Having recently finished the process of applying to Cultural Studies PhD programs with the goal of retooling myself for the business world, your post gave me a bit of hope that my personal statement wasn’t simply a 1000-word narrative account of the chasing of my own tail. Of course, when I speak to others in my field (I currently work as a Sales Director) about my plans to reenter academia by way of Cultural Studies, their response is most often sung to the tune of “Oh, so you really want to change direction?”
Thank you for reaffirming my repetitively abrupt “no.”
Having an undergraduate degree in Visual Art and several years advertising experience, I decided several years ago to return to school for Anthropology instead of an MFA. Last May graduating with both a BA [anthro] and MA [applied anthro]. I’m still working in advertising, but hope to somehow ‘marry’ my experience, skills, and education into services that are unique. When I returned to school for the anthro, everyone, including my employer, thought I was nuts, thinking I’d end up a professor :). Although I’d like to teach adjunct as a professor at a community college just for the experience, my aspirations are firmly planted in the real world. Having my background I am fascinated with popular culture and its visual presence. Although the scholarly elite may be condescending to popular culture studies, the mechanisms behind pop culture should not be overlooked since they shape the future, for good or ill. I believe that theory w/o application is useless. Any discipline pondering its collective navel should also offer an intelligent and creative outlet for its application, otherwise it will essentially lose its value within culture and be pushed aside for more innovative solutions. Thanks for your post, and your blog, which I find quite interesting.
I’m a programmer by trade, yet feel a massive discord like Grant is describing – so take that stereotypes. As a recent graduate (I’m 22) the educational situation is not good in this country. I grew up on Long Island, and (supposedly) went to one of the best high schools (Harborfields) there. My senior year I took 4 AP (college level) classes, and slept through them all, receiving college credit (4 credits shy of entering as a sophmore). This isn’t meant as a brag, I’m smart enough to know that I am stupid. Going to college (RIT) wasn’t much different than high school either. I graduated .01 shy on my GPA from higher honors while my roomate (an engineering major) constantly was angry at the lack of work I did.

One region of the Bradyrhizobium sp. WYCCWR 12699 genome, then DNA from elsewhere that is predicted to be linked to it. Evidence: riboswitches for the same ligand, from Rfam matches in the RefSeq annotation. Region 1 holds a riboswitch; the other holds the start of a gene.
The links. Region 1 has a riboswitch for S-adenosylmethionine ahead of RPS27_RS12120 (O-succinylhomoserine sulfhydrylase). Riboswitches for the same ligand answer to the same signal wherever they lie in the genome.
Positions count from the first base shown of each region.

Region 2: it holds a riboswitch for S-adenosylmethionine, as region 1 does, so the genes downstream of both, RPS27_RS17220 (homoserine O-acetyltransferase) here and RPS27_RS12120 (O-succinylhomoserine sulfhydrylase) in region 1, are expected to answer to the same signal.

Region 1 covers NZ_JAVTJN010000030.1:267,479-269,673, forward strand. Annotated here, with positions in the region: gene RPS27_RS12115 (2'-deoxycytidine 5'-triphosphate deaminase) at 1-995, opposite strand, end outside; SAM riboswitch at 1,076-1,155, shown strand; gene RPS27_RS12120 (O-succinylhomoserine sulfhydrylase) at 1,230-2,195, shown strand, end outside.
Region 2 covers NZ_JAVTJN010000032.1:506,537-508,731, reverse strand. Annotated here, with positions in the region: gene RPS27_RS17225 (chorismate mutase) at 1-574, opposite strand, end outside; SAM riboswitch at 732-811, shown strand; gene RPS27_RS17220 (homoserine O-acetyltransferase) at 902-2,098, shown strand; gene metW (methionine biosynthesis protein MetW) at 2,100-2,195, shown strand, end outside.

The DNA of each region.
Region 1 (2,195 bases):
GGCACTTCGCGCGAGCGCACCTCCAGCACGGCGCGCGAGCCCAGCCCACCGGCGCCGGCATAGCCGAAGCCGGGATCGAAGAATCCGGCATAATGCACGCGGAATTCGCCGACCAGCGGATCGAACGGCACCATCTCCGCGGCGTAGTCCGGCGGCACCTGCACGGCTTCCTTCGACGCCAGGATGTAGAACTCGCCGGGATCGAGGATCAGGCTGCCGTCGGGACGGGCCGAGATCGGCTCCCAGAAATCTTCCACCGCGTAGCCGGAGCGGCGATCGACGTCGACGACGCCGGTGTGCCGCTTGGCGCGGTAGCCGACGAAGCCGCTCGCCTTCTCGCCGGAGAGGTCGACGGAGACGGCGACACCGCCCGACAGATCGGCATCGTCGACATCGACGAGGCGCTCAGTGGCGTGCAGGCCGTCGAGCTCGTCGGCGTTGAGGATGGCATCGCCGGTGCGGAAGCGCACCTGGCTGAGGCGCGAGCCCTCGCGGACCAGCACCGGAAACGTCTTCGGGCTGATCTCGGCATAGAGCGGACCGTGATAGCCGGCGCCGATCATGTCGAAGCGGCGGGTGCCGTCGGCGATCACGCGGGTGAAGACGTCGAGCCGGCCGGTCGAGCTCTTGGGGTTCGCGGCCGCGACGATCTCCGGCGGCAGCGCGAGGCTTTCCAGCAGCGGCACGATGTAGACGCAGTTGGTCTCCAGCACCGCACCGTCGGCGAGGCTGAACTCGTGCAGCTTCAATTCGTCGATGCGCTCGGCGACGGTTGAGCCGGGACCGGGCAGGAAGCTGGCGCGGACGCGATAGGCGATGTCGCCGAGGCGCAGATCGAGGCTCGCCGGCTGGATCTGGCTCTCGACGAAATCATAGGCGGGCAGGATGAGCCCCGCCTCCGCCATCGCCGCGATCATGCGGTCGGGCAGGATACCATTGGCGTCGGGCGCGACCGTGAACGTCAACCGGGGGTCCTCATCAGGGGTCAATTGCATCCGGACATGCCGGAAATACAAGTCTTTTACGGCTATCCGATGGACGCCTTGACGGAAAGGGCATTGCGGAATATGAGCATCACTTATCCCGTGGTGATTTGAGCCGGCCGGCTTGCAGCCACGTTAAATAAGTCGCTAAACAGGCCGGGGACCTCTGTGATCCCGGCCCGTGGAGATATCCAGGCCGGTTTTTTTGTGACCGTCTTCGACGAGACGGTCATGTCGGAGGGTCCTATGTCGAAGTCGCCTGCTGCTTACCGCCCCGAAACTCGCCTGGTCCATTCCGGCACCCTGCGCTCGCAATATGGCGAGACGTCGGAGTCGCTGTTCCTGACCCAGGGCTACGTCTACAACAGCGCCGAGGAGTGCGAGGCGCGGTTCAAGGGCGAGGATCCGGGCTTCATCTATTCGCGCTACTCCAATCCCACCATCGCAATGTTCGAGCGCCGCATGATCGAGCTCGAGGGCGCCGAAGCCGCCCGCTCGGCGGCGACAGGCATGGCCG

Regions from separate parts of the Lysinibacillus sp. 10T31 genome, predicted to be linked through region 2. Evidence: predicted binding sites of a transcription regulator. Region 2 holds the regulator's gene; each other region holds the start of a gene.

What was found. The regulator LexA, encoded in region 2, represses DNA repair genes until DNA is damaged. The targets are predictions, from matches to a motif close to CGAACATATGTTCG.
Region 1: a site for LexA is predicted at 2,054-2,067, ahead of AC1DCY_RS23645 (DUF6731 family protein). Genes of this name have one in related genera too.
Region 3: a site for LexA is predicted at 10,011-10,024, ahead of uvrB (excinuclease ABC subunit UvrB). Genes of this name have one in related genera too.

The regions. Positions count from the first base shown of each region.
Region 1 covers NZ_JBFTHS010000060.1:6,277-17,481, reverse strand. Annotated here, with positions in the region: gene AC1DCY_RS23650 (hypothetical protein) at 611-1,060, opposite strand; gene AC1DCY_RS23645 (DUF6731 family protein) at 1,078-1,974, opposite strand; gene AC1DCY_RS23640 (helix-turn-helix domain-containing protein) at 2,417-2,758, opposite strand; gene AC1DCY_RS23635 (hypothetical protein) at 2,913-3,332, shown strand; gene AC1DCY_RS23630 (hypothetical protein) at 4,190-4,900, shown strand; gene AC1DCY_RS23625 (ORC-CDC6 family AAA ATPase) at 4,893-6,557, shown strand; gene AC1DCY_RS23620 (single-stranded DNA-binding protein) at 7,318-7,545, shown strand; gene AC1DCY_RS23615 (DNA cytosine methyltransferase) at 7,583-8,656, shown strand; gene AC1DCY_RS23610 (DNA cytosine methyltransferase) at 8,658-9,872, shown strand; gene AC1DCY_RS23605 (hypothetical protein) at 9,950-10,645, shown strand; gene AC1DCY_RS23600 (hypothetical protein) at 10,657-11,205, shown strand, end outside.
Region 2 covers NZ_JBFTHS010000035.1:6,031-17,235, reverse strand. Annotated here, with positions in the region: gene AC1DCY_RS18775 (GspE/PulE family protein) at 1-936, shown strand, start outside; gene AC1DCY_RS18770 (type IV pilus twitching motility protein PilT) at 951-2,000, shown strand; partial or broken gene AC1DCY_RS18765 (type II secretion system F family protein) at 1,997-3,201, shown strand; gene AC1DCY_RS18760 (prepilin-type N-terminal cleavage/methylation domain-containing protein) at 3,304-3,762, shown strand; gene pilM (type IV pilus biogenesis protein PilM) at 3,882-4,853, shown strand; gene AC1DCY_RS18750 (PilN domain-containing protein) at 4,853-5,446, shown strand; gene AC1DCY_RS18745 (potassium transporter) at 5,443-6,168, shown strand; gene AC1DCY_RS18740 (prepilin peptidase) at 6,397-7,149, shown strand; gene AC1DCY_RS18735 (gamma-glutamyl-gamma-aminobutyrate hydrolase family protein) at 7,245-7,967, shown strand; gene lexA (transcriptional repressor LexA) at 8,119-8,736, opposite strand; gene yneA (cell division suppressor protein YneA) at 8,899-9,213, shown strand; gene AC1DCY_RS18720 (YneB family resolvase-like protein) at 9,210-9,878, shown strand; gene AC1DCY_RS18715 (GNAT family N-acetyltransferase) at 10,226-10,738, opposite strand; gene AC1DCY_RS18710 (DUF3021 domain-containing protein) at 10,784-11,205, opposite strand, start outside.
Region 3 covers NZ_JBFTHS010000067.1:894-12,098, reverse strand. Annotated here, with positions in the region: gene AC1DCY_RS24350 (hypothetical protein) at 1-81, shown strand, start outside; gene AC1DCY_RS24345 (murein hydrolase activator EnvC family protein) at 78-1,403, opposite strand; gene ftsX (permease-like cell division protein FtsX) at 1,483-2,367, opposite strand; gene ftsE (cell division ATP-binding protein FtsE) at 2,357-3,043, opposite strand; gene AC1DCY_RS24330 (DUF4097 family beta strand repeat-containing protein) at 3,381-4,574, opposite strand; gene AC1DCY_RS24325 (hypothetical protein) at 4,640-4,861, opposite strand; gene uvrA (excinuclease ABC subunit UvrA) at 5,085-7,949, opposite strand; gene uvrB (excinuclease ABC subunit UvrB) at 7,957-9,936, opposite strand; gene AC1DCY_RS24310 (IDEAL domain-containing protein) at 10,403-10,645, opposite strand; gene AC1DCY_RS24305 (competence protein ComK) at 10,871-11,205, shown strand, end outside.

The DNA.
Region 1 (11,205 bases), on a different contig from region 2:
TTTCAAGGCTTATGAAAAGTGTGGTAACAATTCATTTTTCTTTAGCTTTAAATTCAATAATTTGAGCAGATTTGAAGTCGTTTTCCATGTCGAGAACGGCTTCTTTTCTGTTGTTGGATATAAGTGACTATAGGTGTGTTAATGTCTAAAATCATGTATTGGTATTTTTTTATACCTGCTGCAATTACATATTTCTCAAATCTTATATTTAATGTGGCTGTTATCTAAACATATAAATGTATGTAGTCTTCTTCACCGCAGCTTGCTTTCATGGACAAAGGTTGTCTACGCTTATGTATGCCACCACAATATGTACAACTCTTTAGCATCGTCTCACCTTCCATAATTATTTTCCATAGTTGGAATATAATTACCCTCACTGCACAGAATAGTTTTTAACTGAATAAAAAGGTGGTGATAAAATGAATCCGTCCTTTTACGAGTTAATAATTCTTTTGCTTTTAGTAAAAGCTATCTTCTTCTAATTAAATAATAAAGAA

To quote some pop-culture from Almost Famous, some of the grades are all filler. Even in college. Some of the courses are absolutely useless. None of the courses go deep enough into the subject matter, and if it is meant to be an intro course, none go wide enough. I only wish I had more motivation (that I’m getting now) to take things seriously and make something profitable out of my off time.
Education in this country is really poor. As another example, my parents (and youngest sister) moved from Long Island, to Charlotte NC. On Long Island, she was barely passing math. After a month in Charlotte, they wanted to move her into the advanced math class. Scary.
Also to take note, is the serious decline in kids who are inclined to read books! Wow, books are great.